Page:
Growing up, most of the milk I’d drunk had come in waxy cartons and smelled of the school cafeteria. Judging from the number of people who’ve run up to us at Egg to show us that the milk in their coffee was bad—“Look! It’s curdled!”—it’s a rare New Yorker who grew up with unhomogenized milk. So if the bottles evoke nostalgia, it’s for a past few of us have ever actually experienced. The nostalgia, in any case, is only window dressing; the milk needs no help making its case once it’s passed your lips.

We get the milk at the restaurant in huge plastic bags, the sort that live inside giant metal dispensers next to silos of frosted flakes at a college dining hall. There’s nothing charming about them, especially when you’re wrangling one in the middle of a brunch rush, trying to direct a stream of milk from its bag in a crate on the shelf into a pitcher in your hand. The bag flops around dangerously; the nozzle clogs with cream and tempts you to give the bag an angry squeeze, which inevitably results in milk spraying everywhere like a wild hose. But there isn’t a person at Egg who would trade it out for something easier. Like most adults, our cooks come in jaded about milk: It’s for kids, coffee and bachelor party cocktails. But drinking Ronnybrook’s milk—taking the last swig out of the pitcher before it goes into the dish pit—changes everyone. It’s like everything else that we’ve gotten used to eating in an industrially processed form: You try it fresh, less fussed with, and you realize how much you’ve been missing. It’s sweet and rich and clean. You can taste pasture. It changes as the seasons change. It makes you start to care again about something you hadn’t realized you’d written off.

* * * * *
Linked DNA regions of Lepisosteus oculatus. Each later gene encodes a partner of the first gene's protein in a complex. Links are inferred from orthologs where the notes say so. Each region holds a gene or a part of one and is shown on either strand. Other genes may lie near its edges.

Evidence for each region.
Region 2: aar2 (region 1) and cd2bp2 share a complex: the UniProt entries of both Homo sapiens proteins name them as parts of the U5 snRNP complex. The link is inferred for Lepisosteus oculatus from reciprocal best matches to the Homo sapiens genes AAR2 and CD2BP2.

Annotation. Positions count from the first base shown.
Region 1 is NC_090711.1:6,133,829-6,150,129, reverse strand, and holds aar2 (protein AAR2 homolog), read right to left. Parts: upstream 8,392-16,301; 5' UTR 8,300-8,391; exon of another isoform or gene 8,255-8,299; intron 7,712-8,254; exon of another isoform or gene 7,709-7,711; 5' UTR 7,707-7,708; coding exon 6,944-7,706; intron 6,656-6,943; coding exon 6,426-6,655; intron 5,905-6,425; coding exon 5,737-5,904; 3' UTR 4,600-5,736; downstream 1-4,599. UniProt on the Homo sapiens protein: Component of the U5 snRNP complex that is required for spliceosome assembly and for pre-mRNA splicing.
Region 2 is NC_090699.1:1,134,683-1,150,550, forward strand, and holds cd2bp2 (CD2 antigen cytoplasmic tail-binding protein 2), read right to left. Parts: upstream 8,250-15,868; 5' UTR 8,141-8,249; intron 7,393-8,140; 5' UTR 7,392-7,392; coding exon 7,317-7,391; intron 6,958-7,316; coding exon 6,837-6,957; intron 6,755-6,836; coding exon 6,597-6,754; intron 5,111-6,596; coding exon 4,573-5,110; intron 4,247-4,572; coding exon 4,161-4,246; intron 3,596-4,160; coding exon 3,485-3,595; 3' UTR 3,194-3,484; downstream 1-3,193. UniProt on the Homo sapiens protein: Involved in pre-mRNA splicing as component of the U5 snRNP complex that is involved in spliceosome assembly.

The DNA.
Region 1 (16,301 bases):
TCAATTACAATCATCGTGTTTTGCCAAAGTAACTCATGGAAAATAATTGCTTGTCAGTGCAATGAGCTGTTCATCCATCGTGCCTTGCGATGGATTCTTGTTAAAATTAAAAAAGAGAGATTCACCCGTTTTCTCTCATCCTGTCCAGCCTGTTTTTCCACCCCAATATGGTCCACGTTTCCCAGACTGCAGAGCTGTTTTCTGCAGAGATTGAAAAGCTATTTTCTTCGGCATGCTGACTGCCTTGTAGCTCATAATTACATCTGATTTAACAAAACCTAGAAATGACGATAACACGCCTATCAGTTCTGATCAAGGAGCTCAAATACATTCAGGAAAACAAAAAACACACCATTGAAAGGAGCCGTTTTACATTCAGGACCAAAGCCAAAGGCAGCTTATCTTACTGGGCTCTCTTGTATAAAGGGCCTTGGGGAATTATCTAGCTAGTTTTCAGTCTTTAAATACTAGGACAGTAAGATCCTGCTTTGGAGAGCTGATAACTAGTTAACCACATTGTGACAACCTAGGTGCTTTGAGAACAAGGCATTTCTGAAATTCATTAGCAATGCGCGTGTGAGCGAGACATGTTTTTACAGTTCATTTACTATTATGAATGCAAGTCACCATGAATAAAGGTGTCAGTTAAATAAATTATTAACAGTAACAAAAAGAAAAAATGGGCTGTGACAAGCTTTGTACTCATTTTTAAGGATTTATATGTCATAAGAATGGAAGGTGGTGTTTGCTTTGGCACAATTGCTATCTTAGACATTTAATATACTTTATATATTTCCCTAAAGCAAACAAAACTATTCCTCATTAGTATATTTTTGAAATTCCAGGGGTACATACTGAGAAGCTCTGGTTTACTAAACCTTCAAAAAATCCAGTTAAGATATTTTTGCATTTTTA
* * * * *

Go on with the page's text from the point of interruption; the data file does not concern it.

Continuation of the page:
The Osofskys started doing their own bottling at a time when milk—and New York’s dairy industry—was getting written off by everyone, including dairy farmers themselves. At the beginning of the 1980s, there were 30 dairy farms within 15 miles of Ronnybrook. But milk prices dropped so low that the government started paying farmers to euthanize their cows. One after another of the Osofskys’ neighbors shut up shop, killing their cows and selling their land, following what looked like the only sane route available. Rick and Ronny wouldn’t do it. They loved their cows and they believed in their milk, and they were determined to find a way to save them. Building their own bottling plant was an unlikely gamble against doom. It meant new equipment and additional labor, and it meant giving up the stability of selling to a cooperative, where their milk would get mixed with milk from dozens of other farms, then homogenized and pasteurized. It would be many days before the milk reached a customer’s cup. But by bottling their own, they’d gain some control over what happened to it. They pasteurized their milk more gently, which meant it tasted fresher and sweeter than commodity milk. It also meant that they could get their milk to customers as quickly as 24 hours after milking.

They began in 1986 and, encouraged by the reception, soon expanded to Greenmarkets in the city. There they caught the attention of the New York Times’s Florence Fabricant, whose praise solidified their standing among city food lovers. Dairy is still a volatile and beleaguered business in New York: Fewer and fewer farmers are making a living milking cows. Of the 30 dairies that Ronnybrook counted as neighbors in 1980, not one is left.

Ancramdale itself was the first surprise on my trip to Ronnybrook. I think I half-expected a milk-themed village, a Main Street lined with ice cream shops and cow sculptures. I certainly expected a sign pointing the way to what I thought of as the town’s claim to fame. I hadn’t paid much attention to Rick’s directions because I assumed once I got to Ancramdale it would be so obvious, but now that I was here, I realized I was lost: I saw a small café, closed for the afternoon; a sign offering rabbits for sale; a post office, also closed. No indication anywhere that this town was home to the region’s best milk. Nor could I find a cell signal to call for help, and though I’d left myself time to allow for getting lost, I was cutting it close. As I made one blind turn after another I began to imagine a baronial Osofsky checking his watch and making up his mind to dismiss me on sight.